There are some general parameters that a device will need to use and/or
supply for all service types:
  - Ingress link
  - Egress links and their MTUs, framing overheads and minimum packet
sizes (see media-specific information presented above).
  - available path bandwidth: updated hop-by-hop by any device along the
path of the flow.
  - minimum latency

10.2 Parameters to implement Guaranteed Service

A network element must be able to determine the following parameters:



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  - Constant delay bound through this device (in addition to any value
provided by "minimum latency" above) and up to the receiver at the next
network element for the packets of this flow if it were to be admitted:
this would include any access latency bound to the outgoing link as well
as propagation delay across that link.
  - Rate-proportional delay bound through this device and up to the
receiver at the next network element for the packets of this flow if it
were to be admitted.
  - Receive resources that would need to be associated with this flow
(e.g. buffering, bandwidth) if it were to be admitted and not suffer
packet loss if it kept within its supplied Tspec/Rspec.
  - Transmit resources that would need to be associated with this flow
(e.g. buffering, bandwidth, constant- and rate-proportional delay
bounds) if it were to be admitted.

10.3 Parameters to implement Controlled Load

A network element must be able to determine the following parameters
which can be extracted from [8]:

  - Receive resources that would need to be associated with this flow
(e.g. buffering) if it were to be admitted.
  - Transmit resources that would need to be associated with this flow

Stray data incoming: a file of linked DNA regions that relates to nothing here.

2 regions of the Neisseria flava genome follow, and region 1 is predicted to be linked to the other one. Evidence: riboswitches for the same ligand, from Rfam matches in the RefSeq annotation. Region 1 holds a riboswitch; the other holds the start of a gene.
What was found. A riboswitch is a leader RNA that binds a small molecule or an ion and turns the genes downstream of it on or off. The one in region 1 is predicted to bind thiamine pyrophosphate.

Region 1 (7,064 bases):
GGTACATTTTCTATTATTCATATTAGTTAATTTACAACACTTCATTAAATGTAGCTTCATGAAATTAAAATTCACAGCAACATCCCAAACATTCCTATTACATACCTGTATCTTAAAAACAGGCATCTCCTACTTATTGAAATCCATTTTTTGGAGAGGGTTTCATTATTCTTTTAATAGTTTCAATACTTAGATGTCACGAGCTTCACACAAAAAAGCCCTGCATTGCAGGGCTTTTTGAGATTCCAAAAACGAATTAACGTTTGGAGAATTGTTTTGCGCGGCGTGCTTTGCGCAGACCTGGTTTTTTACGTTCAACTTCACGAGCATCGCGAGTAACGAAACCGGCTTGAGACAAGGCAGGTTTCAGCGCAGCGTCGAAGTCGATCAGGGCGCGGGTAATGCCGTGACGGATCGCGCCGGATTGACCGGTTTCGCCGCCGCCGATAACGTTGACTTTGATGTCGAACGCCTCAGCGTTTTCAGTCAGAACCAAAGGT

(e.g. buffering) if it were to be admitted.

10.4 Parameters to implement Best Effort

For a network element to implement best effort service there are no
explicit parameters that need to be characterised.

10.5 Mapping to IEEE 802 user_priority

There are many options available for mapping aggregations of flows
described by int-serv service models (Best Effort, Controlled Load, and
Guaranteed are the services considered here) onto user_priority classes.
There currently exists very little practical experience with particular
mappings to help make a determination as to the "best" mapping.  In that
spirit, the following options are presented in order to stimulate
experimentation in this area. Note, this does not dictate what
mechanisms/algorithms a network element (e.g. an Ethernet switch) needs
to perform to implement these mappings: this is an implementation choice
and does not matter so long as the requirements for the particular
service model are met. Having said that, we do explore below the ability
of a switch implementing strict priority queueing to support some or all
of the service types under discussion: this is worthwhile because this
is likely to be the most widely deployed dequeueing algorithm in simple
switches as it is the default specified in 802.1p.




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In order to reduce the administrative problems , such a mapping table is
held by *switches* (and routers if desired) but generally not by end-
station hosts and is a read-write table. The values proposed below are
defaults and can be overridden by management control so long as all
switches agree to some extent (the required level of agreement requires
further analysis).

It is possible that some form of network-wide lookup service could be
implemented that serviced requests from clients e.g. traffic_class =
getQoSbyName("H.323 video") and notified switches of what sorts of
traffic categories they were likely to encounter and how to allocate
those requests into traffic classes: such mechanisms are for further
study.

Proposal:  A Simple Scheme

     user_priority      Service
       0                "less than" Best Effort
       1                Best Effort
       2                reserved
       3                reserved
       4                Controlled Load
       5                Guaranteed Service, 100ms bound
       6                Guaranteed Service, 10ms bound
       7                reserved

In this proposal, all traffic that uses the controlled load service is
mapped to a single 802.1p user_priority whilst that for guaranteed
service is placed into one of two user_priority classes with different